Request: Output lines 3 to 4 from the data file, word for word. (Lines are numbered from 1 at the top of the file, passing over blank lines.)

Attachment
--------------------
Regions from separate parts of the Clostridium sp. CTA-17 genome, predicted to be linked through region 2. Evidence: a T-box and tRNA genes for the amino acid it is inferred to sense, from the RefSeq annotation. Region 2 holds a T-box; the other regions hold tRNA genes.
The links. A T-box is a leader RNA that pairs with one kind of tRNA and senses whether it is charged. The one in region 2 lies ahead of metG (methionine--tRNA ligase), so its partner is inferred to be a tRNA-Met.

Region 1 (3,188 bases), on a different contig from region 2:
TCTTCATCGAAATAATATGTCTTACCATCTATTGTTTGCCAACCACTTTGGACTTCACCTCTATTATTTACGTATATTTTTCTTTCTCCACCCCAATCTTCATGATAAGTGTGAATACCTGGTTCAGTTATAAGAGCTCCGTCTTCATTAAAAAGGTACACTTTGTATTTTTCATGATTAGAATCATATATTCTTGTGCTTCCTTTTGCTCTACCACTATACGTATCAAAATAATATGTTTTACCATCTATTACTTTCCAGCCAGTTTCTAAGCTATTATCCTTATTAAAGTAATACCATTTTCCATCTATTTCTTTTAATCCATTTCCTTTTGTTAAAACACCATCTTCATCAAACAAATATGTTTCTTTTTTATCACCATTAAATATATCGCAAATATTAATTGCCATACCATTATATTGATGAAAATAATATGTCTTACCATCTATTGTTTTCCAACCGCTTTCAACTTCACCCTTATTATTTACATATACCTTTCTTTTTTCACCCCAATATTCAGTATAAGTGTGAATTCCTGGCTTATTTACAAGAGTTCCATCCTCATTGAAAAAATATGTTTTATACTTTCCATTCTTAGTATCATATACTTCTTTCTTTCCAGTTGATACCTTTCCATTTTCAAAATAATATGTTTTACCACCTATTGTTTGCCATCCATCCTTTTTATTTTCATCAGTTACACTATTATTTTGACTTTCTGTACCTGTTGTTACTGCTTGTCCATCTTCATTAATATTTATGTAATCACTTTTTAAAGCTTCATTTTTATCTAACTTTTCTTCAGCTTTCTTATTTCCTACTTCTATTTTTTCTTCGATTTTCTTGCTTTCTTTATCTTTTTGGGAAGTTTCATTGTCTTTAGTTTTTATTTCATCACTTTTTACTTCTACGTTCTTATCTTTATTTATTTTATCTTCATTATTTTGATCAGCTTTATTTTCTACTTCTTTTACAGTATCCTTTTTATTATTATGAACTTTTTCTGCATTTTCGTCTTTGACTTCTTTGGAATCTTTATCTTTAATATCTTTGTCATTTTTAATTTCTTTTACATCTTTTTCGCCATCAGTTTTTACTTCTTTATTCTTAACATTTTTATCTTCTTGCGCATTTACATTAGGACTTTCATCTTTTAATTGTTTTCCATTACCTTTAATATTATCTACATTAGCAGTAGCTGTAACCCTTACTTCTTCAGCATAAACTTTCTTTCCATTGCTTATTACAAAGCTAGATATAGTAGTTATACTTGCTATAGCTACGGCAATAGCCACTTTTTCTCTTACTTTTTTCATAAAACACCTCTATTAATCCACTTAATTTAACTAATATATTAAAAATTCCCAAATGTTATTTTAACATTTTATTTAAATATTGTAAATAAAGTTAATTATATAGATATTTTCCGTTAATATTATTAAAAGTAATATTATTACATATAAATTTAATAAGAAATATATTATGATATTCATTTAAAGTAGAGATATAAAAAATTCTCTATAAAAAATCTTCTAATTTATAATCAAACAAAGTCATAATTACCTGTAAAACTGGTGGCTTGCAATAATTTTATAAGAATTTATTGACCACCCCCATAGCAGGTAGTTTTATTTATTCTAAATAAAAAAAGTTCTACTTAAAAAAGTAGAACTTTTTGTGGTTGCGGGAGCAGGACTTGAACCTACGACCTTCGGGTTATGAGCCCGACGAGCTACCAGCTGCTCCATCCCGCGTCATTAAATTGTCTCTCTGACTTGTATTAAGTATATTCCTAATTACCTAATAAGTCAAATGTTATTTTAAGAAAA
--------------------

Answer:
Region 1 (3,188 bases), on a different contig from region 2:
TCTTCATCGAAATAATATGTCTTACCATCTATTGTTTGCCAACCACTTTGGACTTCACCTCTATTATTTACGTATATTTTTCTTTCTCCACCCCAATCTTCATGATAAGTGTGAATACCTGGTTCAGTTATAAGAGCTCCGTCTTCATTAAAAAGGTACACTTTGTATTTTTCATGATTAGAATCATATATTCTTGTGCTTCCTTTTGCTCTACCACTATACGTATCAAAATAATATGTTTTACCATCTATTACTTTCCAGCCAGTTTCTAAGCTATTATCCTTATTAAAGTAATACCATTTTCCATCTATTTCTTTTAATCCATTTCCTTTTGTTAAAACACCATCTTCATCAAACAAATATGTTTCTTTTTTATCACCATTAAATATATCGCAAATATTAATTGCCATACCATTATATTGATGAAAATAATATGTCTTACCATCTATTGTTTTCCAACCGCTTTCAACTTCACCCTTATTATTTACATATACCTTTCTTTTTTCACCCCAATATTCAGTATAAGTGTGAATTCCTGGCTTATTTACAAGAGTTCCATCCTCATTGAAAAAATATGTTTTATACTTTCCATTCTTAGTATCATATACTTCTTTCTTTCCAGTTGATACCTTTCCATTTTCAAAATAATATGTTTTACCACCTATTGTTTGCCATCCATCCTTTTTATTTTCATCAGTTACACTATTATTTTGACTTTCTGTACCTGTTGTTACTGCTTGTCCATCTTCATTAATATTTATGTAATCACTTTTTAAAGCTTCATTTTTATCTAACTTTTCTTCAGCTTTCTTATTTCCTACTTCTATTTTTTCTTCGATTTTCTTGCTTTCTTTATCTTTTTGGGAAGTTTCATTGTCTTTAGTTTTTATTTCATCACTTTTTACTTCTACGTTCTTATCTTTATTTATTTTATCTTCATTATTTTGATCAGCTTTATTTTCTACTTCTTTTACAGTATCCTTTTTATTATTATGAACTTTTTCTGCATTTTCGTCTTTGACTTCTTTGGAATCTTTATCTTTAATATCTTTGTCATTTTTAATTTCTTTTACATCTTTTTCGCCATCAGTTTTTACTTCTTTATTCTTAACATTTTTATCTTCTTGCGCATTTACATTAGGACTTTCATCTTTTAATTGTTTTCCATTACCTTTAATATTATCTACATTAGCAGTAGCTGTAACCCTTACTTCTTCAGCATAAACTTTCTTTCCATTGCTTATTACAAAGCTAGATATAGTAGTTATACTTGCTATAGCTACGGCAATAGCCACTTTTTCTCTTACTTTTTTCATAAAACACCTCTATTAATCCACTTAATTTAACTAATATATTAAAAATTCCCAAATGTTATTTTAACATTTTATTTAAATATTGTAAATAAAGTTAATTATATAGATATTTTCCGTTAATATTATTAAAAGTAATATTATTACATATAAATTTAATAAGAAATATATTATGATATTCATTTAAAGTAGAGATATAAAAAATTCTCTATAAAAAATCTTCTAATTTATAATCAAACAAAGTCATAATTACCTGTAAAACTGGTGGCTTGCAATAATTTTATAAGAATTTATTGACCACCCCCATAGCAGGTAGTTTTATTTATTCTAAATAAAAAAAGTTCTACTTAAAAAAGTAGAACTTTTTGTGGTTGCGGGAGCAGGACTTGAACCTACGACCTTCGGGTTATGAGCCCGACGAGCTACCAGCTGCTCCATCCCGCGTCATTAAATTGTCTCTCTGACTTGTATTAAGTATATTCCTAATTACCTAATAAGTCAAATGTTATTTTAAGAAAA